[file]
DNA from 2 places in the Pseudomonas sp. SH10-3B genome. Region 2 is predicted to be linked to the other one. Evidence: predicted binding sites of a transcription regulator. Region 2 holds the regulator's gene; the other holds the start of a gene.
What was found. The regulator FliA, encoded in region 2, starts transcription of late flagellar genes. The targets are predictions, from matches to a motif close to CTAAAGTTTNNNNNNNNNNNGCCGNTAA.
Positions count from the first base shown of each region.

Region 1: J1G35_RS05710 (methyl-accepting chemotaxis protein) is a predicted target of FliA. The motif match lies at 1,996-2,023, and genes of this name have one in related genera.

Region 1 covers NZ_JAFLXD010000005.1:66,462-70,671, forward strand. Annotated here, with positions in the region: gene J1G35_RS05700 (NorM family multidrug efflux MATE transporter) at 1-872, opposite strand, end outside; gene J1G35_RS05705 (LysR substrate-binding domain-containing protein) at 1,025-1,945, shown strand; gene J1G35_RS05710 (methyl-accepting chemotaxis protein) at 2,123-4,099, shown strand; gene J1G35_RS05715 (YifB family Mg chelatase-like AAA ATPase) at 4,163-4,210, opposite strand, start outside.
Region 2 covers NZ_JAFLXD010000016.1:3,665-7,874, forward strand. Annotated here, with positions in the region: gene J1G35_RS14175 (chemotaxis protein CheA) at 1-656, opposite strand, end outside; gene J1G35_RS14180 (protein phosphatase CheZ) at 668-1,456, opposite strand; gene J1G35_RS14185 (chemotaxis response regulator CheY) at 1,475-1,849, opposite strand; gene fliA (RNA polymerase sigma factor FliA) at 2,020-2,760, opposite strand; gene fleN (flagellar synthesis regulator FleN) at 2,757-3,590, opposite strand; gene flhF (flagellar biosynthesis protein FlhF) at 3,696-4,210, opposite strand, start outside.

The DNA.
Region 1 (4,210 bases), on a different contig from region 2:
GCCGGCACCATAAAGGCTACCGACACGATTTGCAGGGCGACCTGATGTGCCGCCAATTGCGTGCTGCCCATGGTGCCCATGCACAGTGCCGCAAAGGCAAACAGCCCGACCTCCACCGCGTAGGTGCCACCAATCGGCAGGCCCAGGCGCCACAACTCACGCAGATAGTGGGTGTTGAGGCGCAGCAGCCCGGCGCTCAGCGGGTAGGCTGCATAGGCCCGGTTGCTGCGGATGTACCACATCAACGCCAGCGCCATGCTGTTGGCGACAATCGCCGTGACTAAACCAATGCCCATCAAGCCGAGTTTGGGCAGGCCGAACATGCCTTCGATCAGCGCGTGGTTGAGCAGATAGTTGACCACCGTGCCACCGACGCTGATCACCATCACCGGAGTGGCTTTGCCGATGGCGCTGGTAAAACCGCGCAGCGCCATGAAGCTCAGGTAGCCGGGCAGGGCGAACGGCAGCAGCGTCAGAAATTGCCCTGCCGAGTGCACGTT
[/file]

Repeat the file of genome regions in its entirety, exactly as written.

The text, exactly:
DNA from 2 places in the Pseudomonas sp. SH10-3B genome. Region 2 is predicted to be linked to the other one. Evidence: predicted binding sites of a transcription regulator. Region 2 holds the regulator's gene; the other holds the start of a gene.
What was found. The regulator FliA, encoded in region 2, starts transcription of late flagellar genes. The targets are predictions, from matches to a motif close to CTAAAGTTTNNNNNNNNNNNGCCGNTAA.
Positions count from the first base shown of each region.

Region 1: J1G35_RS05710 (methyl-accepting chemotaxis protein) is a predicted target of FliA. The motif match lies at 1,996-2,023, and genes of this name have one in related genera.

Region 1 covers NZ_JAFLXD010000005.1:66,462-70,671, forward strand. Annotated here, with positions in the region: gene J1G35_RS05700 (NorM family multidrug efflux MATE transporter) at 1-872, opposite strand, end outside; gene J1G35_RS05705 (LysR substrate-binding domain-containing protein) at 1,025-1,945, shown strand; gene J1G35_RS05710 (methyl-accepting chemotaxis protein) at 2,123-4,099, shown strand; gene J1G35_RS05715 (YifB family Mg chelatase-like AAA ATPase) at 4,163-4,210, opposite strand, start outside.
Region 2 covers NZ_JAFLXD010000016.1:3,665-7,874, forward strand. Annotated here, with positions in the region: gene J1G35_RS14175 (chemotaxis protein CheA) at 1-656, opposite strand, end outside; gene J1G35_RS14180 (protein phosphatase CheZ) at 668-1,456, opposite strand; gene J1G35_RS14185 (chemotaxis response regulator CheY) at 1,475-1,849, opposite strand; gene fliA (RNA polymerase sigma factor FliA) at 2,020-2,760, opposite strand; gene fleN (flagellar synthesis regulator FleN) at 2,757-3,590, opposite strand; gene flhF (flagellar biosynthesis protein FlhF) at 3,696-4,210, opposite strand, start outside.

The DNA.
Region 1 (4,210 bases), on a different contig from region 2:
GCCGGCACCATAAAGGCTACCGACACGATTTGCAGGGCGACCTGATGTGCCGCCAATTGCGTGCTGCCCATGGTGCCCATGCACAGTGCCGCAAAGGCAAACAGCCCGACCTCCACCGCGTAGGTGCCACCAATCGGCAGGCCCAGGCGCCACAACTCACGCAGATAGTGGGTGTTGAGGCGCAGCAGCCCGGCGCTCAGCGGGTAGGCTGCATAGGCCCGGTTGCTGCGGATGTACCACATCAACGCCAGCGCCATGCTGTTGGCGACAATCGCCGTGACTAAACCAATGCCCATCAAGCCGAGTTTGGGCAGGCCGAACATGCCTTCGATCAGCGCGTGGTTGAGCAGATAGTTGACCACCGTGCCACCGACGCTGATCACCATCACCGGAGTGGCTTTGCCGATGGCGCTGGTAAAACCGCGCAGCGCCATGAAGCTCAGGTAGCCGGGCAGGGCGAACGGCAGCAGCGTCAGAAATTGCCCTGCCGAGTGCACGTT